Category Archives: Barbéris Dominique

My books of the year 2021 – part one, recently published books

2021 has been another tumultuous year for many of us – maybe not as horrendous as 2020, but still very challenging. In terms of books, various changes in my working patterns enabled me to read some excellent titles this year, the best of which feature in my highlights. My total for the year is somewhere in the region of 100 books, which I’m very comfortable with. This isn’t a numbers game for me – I’m much more interested in quality than quantity when it comes to reading!

This time, I’m spreading my books of the year across two posts – ‘recently published’ books in this first piece, with older titles to follow next week. As many of you will know, quite a lot of my reading comes from the 20th century. But this year, I’ve tried to read a few more recently published books – typically a mixture of contemporary fiction and some new memoirs/biographies. So, the division of my ‘books of the year’ posts will reflect something of this split. (I’m still reading more backlisted titles than new, but the contemporary books I chose to read this year were very good indeed. I’m also being quite liberal with my definition of ‘recently published’ as a few of my favourites came out in 2017-18.)

Anyway, enough of the preamble! Here are my favourite recently published books from a year of reading. These are the books I loved, the books that have stayed with me, the ones I’m most likely to recommend to other readers. I’ve summarised each one in this post (in order of reading), but you can find the full reviews by clicking on the appropriate links.

Mayflies by Andrew O’Hagan

Every now and again, a book comes along that catches me off-guard – surprising me with its emotional heft, such is the quality of the writing and depth of insight into human nature. Mayflies, the latest novel from Andrew O’Hagan, is one such book – it is at once both a celebration of the exuberance of youth and a love letter to male friendship, the kind of bond that seems set to endure for life. Central to the novel is the relationship between two men: Jimmy Collins, who narrates the story, and Tully Dawson, the larger-than-life individual who is Jimmy’s closest friend. The novel is neatly divided into two sections: the first in the summer of ’86, when the boys are in their late teens/early twenties; the second in 2017, which finds the pair in the throes of middle age. There are some significant moral and ethical considerations being explored here with a wonderful lightness of touch. An emotionally involving novel that manages to feel both exhilarating and heartbreaking.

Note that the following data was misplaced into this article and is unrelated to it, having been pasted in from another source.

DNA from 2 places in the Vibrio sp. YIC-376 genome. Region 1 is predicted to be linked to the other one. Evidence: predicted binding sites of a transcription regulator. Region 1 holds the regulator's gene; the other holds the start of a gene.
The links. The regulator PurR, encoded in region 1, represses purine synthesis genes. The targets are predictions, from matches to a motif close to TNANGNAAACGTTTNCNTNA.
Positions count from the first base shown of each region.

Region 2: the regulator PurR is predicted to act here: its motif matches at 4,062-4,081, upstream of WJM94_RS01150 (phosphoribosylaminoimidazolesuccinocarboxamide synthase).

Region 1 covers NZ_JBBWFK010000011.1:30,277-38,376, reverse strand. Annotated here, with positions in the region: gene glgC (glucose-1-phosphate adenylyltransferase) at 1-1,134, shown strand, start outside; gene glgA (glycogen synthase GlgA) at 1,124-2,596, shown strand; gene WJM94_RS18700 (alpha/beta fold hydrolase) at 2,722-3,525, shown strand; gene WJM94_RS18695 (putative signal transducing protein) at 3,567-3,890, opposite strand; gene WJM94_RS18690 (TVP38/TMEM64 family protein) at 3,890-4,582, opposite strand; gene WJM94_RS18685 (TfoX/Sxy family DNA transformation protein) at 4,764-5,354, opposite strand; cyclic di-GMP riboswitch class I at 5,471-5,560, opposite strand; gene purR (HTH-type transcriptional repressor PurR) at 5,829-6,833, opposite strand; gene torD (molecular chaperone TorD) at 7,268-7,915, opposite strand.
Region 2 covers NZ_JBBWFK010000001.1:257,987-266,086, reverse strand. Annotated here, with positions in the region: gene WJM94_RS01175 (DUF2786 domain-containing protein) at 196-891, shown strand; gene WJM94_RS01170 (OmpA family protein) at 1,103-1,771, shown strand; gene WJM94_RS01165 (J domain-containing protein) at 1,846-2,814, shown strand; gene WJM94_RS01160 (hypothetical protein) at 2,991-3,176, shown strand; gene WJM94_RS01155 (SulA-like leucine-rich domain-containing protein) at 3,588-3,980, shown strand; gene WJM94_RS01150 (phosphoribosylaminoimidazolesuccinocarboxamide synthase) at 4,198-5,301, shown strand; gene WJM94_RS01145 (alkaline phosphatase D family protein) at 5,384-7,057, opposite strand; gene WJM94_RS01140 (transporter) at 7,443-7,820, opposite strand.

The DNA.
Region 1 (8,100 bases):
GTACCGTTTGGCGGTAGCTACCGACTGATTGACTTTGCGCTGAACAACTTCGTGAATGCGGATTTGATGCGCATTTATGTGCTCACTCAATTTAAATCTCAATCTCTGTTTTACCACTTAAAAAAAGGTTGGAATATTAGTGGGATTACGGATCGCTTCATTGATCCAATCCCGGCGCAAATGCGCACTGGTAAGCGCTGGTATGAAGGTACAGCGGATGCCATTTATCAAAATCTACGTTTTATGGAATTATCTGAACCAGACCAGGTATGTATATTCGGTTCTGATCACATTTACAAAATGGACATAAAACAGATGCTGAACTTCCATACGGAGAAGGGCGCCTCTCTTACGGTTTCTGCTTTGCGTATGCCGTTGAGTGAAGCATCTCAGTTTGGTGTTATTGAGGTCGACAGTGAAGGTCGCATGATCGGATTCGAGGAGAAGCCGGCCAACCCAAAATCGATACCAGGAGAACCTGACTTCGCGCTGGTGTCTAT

Drive Your Plow Over the Bones of the Dead by Olga Tokarczuk (tr. Antonia Lloyd-Jones)

A very striking novel that is by turns an existential murder mystery, a meditation on life in an isolated, rural community, and, perhaps most importantly, an examination of our relationship with animals and their place in the hierarchy of society. That might make Plow sound heavy or somewhat ponderous; however, nothing could be further from the truth! This is a wonderfully accessible book, a metaphysical novel that explores some fascinating and important themes in a highly engaging way. Arresting, poetic, mournful, and blacky comic, Plow subverts the traditional expectations of the noir genre to create something genuinely thought-provoking and engaging. The eerie atmosphere and sense of isolation of the novel’s setting – a remote Polish village in winter – are beautifully evoked.

The Shadowy Third by Julia Parry

When Julia Parry comes into possession of a box of letters between her maternal grandfather, the author and academic, Humphry House, and the esteemed Anglo-Irish writer, Elizabeth Bowen, it sparks an investigation into the correspondence between the two writers. Their relationship, it transpires, was an intimate, clandestine one (Humphry was married to Madeline, Parry’s grandmother at the time), waxing and waning in intensity during the 1930s and ‘40s. What follows is a quest on Parry’s part to piece together the story of Humphry’s relationship with Bowen – much of which is related in this illuminating and engagingly written book. Partly a collection of excerpts from the letters, partly the story of Parry’s travels to places of significance to the lovers, The Shadowy Third is a fascinating read, especially for anyone interested in Bowen’s writing. (It was a very close call between this and Paula Byrne’s Pym biography, The Adventures of Miss Barbara Pym, but the Parry won through in the end.)